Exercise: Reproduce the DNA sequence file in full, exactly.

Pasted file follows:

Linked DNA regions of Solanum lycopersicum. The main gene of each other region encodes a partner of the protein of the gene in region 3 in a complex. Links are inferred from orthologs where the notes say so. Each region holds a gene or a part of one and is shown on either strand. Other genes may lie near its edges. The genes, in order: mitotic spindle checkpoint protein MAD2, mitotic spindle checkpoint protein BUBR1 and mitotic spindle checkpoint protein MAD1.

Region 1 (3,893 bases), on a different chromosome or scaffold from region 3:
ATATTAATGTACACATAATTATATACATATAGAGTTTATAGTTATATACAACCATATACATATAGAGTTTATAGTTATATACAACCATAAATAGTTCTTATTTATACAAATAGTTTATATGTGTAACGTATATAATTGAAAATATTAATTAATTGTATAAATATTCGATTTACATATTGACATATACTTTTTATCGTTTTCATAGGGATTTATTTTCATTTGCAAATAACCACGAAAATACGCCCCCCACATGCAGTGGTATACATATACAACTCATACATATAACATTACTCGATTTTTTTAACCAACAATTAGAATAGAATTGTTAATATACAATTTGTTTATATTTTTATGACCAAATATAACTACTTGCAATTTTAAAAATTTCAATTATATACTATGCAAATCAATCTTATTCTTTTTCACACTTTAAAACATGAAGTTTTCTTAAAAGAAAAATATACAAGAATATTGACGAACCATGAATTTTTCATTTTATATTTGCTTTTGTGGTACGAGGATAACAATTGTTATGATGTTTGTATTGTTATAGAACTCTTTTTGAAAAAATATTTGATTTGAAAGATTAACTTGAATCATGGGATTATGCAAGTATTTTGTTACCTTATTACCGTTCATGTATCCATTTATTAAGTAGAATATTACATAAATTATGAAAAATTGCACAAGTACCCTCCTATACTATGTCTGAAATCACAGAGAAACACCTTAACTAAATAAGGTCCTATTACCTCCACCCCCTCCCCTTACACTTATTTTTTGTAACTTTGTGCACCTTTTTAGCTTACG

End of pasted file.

Linked DNA regions of Solanum lycopersicum. The main gene of each other region encodes a partner of the protein of the gene in region 3 in a complex. Links are inferred from orthologs where the notes say so. Each region holds a gene or a part of one and is shown on either strand. Other genes may lie near its edges. The genes, in order: mitotic spindle checkpoint protein MAD2, mitotic spindle checkpoint protein BUBR1 and mitotic spindle checkpoint protein MAD1.

Region 1 (3,893 bases), on a different chromosome or scaffold from region 3:
ATATTAATGTACACATAATTATATACATATAGAGTTTATAGTTATATACAACCATATACATATAGAGTTTATAGTTATATACAACCATAAATAGTTCTTATTTATACAAATAGTTTATATGTGTAACGTATATAATTGAAAATATTAATTAATTGTATAAATATTCGATTTACATATTGACATATACTTTTTATCGTTTTCATAGGGATTTATTTTCATTTGCAAATAACCACGAAAATACGCCCCCCACATGCAGTGGTATACATATACAACTCATACATATAACATTACTCGATTTTTTTAACCAACAATTAGAATAGAATTGTTAATATACAATTTGTTTATATTTTTATGACCAAATATAACTACTTGCAATTTTAAAAATTTCAATTATATACTATGCAAATCAATCTTATTCTTTTTCACACTTTAAAACATGAAGTTTTCTTAAAAGAAAAATATACAAGAATATTGACGAACCATGAATTTTTCATTTTATATTTGCTTTTGTGGTACGAGGATAACAATTGTTATGATGTTTGTATTGTTATAGAACTCTTTTTGAAAAAATATTTGATTTGAAAGATTAACTTGAATCATGGGATTATGCAAGTATTTTGTTACCTTATTACCGTTCATGTATCCATTTATTAAGTAGAATATTACATAAATTATGAAAAATTGCACAAGTACCCTCCTATACTATGTCTGAAATCACAGAGAAACACCTTAACTAAATAAGGTCCTATTACCTCCACCCCCTCCCCTTACACTTATTTTTTGTAACTTTGTGCACCTTTTTAGCTTACG